How to Improve Your Jumping Ability

jumping skills

Jumping Skills Hacks

Having a high vertical leap is one of the best ways to quantify your physical abilities. This is true for athletes and people who just want to improve their overall fitness level, as well.

The key to jumping higher and farther is instilling more strength into your body, consistently training for explosive movements, and maintaining proper jump mechanics.

Whether you play sports such as basketball or volleyball, or just want to add some variation to your fitness routine, this jump training tutorial is sure to improve your athletic performance.

My discipline of choice is parkour and free-running and as an instructor, I’ve helped people improve their jumping ability using this exact same method.

You can jump higher. There’s no need to get fancy. You just need more power and proper technique. Factors like your genetics, or your age, or weight aren’t as important as you might think.

Bottom line – you don’t need to train like a superstar athlete to have superstar jumping ability. Let me drop some basic physics on you:

Power = (Force x Velocity)

Let’s work through that equation backwards. Velocity is the speed at which an object travels in a single direction. In your case, that would be up.

Now, force can get complicated, but in its simplest form it’s the interaction that takes place when your muscles push you off the ground. It’s your strength.

When you produce more force quickly, you will improve your jumping ability, literally by leaps and bounds.

Jump Higher and Farther

Now, this jump training tutorial focuses on improving your jumping skill. Jumping is not just a workout after-thought here that’s used to boost your cardio or conditioning. So, it’s important to approach this as a skill-building process.

This workout routine contains both weightlifting, body weight and plyometric exercises. Lifting weights will build your strength and plyometrics will enhance your explosiveness – the velocity at which you can produce more power for jumping.

If you’re just starting out with weight lifting, then I’d suggest taking a look at our Body Building Basics.

This will give you a solid foundation. To learn more about the science behind plyometrics, check out these 7 Plyometric Exercises For Strength and Power!

Equipment Needed:

3 ft. plyometric box

1 ft. plyometric box

Jump rope

Medium-weight dumbbells

Weighted vest (optional)

Muscles Worked:

The posterior chain is the series of muscles that run from your calves up through your hamstring group and glutes to the latissimus dorsi muscles of your back.

These are your primary jumping muscles. The coordinated movement of the posterior chain causes you to leap to new heights.

  • Soleus and Gastrocnemius
  • Hamstring group
  • Gluteus Maximus
  • External obliques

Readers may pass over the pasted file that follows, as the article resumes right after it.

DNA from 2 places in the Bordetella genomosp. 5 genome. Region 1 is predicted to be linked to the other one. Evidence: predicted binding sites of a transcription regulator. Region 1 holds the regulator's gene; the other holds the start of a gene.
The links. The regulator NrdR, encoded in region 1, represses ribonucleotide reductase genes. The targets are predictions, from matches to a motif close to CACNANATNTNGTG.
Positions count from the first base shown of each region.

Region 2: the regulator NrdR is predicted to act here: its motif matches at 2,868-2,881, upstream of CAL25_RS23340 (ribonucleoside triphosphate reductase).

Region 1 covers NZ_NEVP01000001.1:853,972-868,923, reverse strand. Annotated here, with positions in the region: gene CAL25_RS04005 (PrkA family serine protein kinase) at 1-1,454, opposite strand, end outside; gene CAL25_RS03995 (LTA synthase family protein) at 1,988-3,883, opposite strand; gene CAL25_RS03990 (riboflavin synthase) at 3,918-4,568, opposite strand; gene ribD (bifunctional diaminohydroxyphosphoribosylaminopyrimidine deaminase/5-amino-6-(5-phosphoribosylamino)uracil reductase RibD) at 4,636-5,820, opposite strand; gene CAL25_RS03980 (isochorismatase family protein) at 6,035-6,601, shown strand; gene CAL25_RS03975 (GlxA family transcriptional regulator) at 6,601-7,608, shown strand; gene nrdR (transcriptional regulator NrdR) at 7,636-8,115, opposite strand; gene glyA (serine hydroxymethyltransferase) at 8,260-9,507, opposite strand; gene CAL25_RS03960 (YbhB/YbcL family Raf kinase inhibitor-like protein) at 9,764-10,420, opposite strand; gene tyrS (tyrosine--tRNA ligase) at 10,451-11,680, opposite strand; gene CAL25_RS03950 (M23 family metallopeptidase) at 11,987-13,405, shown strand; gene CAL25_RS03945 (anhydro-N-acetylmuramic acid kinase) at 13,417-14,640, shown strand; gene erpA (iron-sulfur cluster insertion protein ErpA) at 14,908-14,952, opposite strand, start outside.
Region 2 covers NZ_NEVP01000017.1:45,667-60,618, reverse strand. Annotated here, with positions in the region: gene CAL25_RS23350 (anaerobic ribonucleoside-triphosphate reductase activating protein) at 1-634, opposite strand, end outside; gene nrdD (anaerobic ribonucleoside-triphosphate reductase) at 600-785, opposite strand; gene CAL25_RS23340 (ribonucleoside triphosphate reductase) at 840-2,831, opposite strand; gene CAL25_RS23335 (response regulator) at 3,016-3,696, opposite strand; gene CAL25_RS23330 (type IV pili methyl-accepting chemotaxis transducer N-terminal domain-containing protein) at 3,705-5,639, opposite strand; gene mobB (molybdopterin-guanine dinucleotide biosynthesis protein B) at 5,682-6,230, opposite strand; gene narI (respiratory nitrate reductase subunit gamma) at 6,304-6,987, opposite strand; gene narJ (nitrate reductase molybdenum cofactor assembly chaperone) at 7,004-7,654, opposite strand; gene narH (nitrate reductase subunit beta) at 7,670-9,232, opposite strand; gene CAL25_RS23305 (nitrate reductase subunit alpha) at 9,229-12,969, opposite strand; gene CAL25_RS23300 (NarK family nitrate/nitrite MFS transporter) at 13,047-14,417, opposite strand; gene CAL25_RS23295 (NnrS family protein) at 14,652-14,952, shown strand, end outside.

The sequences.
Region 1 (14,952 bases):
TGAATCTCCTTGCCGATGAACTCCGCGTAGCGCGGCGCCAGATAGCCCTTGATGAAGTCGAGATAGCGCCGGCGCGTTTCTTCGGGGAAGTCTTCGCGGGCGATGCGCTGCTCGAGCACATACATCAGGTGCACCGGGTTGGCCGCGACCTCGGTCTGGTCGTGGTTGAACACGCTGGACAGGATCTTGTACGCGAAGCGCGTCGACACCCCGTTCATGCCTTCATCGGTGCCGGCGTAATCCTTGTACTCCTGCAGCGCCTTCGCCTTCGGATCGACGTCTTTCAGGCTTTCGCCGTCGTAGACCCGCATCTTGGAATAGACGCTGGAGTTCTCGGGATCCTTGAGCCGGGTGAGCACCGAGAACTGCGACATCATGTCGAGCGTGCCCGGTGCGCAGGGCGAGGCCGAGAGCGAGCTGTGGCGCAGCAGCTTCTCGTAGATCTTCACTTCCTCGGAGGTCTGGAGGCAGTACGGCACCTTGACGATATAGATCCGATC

• Latissimus dorsi

Warming-Up for Jump Training

First, you should warm up the body by doing some walking lunges. Give yourself plenty of space to move. Now, place your hands on your hips or you can hold them out at your sides for added balance.

Step out with your lead foot and be sure to land heel first and then press down through your toes. To do otherwise will risk injuring your knee.

Your lead knee should line up directly above your lead toe. Dip down until your back knee almost touches the floor. The deeper you lunge, the more you target the jumping muscles.

Now, raise your body and step out again with the alternate leg. Do about 8 to 12 steps.

Rest for about 2 minutes.

Convert the lunging step into a jumper’s stretch by twisting the abdomen as you dip down. As you lunge forward with the left foot, twist your upper body to the left. When you lunge forward with the right foot, twist your upper body to the right. Do another 8 to 12 repetitions of the modified lunge with a twist.

Rest for about 2 minutes.

The lunge by itself is one of the best dynamic stretches, but when you add some resistance, you turn it into a jump magnifier. Grab two medium-weight dumbbells, one in each hand with palms facing your outer thighs.

Now, perform the lunge just like before. Do 8 to 12 repetitions of the dumbbell walking lunge.

Jump Rope for Jumping Higher

Jumping rope is one of my favorite exercises because it’s so universal. There are so many benefits. The steady rhythm improves your coordination, it gets your heart rate up, and it stiffens the tendons in your legs so that you’re ready for explosive movements.

So, for this program, you’re going to jump rope in place for 2 minutes. That might not seem like a lot of time, but you’ll be looking for the clock about half way through the set. Afterwards, rest for 2 minutes. Then, do one more set.

A Bit of Martial Arts Training

The next exercise borrows a bit from my martial arts training. The jumping scissor kick is an explosive movement that requires speed, power and coordination.

Start by placing your hands on your hips with your legs staggered a bit like the walking lunge. Now, bend slightly at the knees and jump as high as you can without losing your form.

At the height of your jump – scissor your legs back and forth. If your left leg is in the lead position, scissor your right leg forward and then back to the rear for landing. It’s a quick scissor-like movement, not a kick. Do 8 to 12 repetitions with your left leg forward.

Then, alternate your right leg forward and do another 8 to 12 repetitions.  Be sure to rest in-between sets.

If this exercise isn’t challenging enough with just your bodyweight, then you can do more scissor kicks in-between jumps.

I can get four in before I start to lose my form. You can also employ a weighted vest for this exercise to increase the amount of resistance, but I wouldn’t recommend trying this exercise with dumbbells, kettlebells or barbells.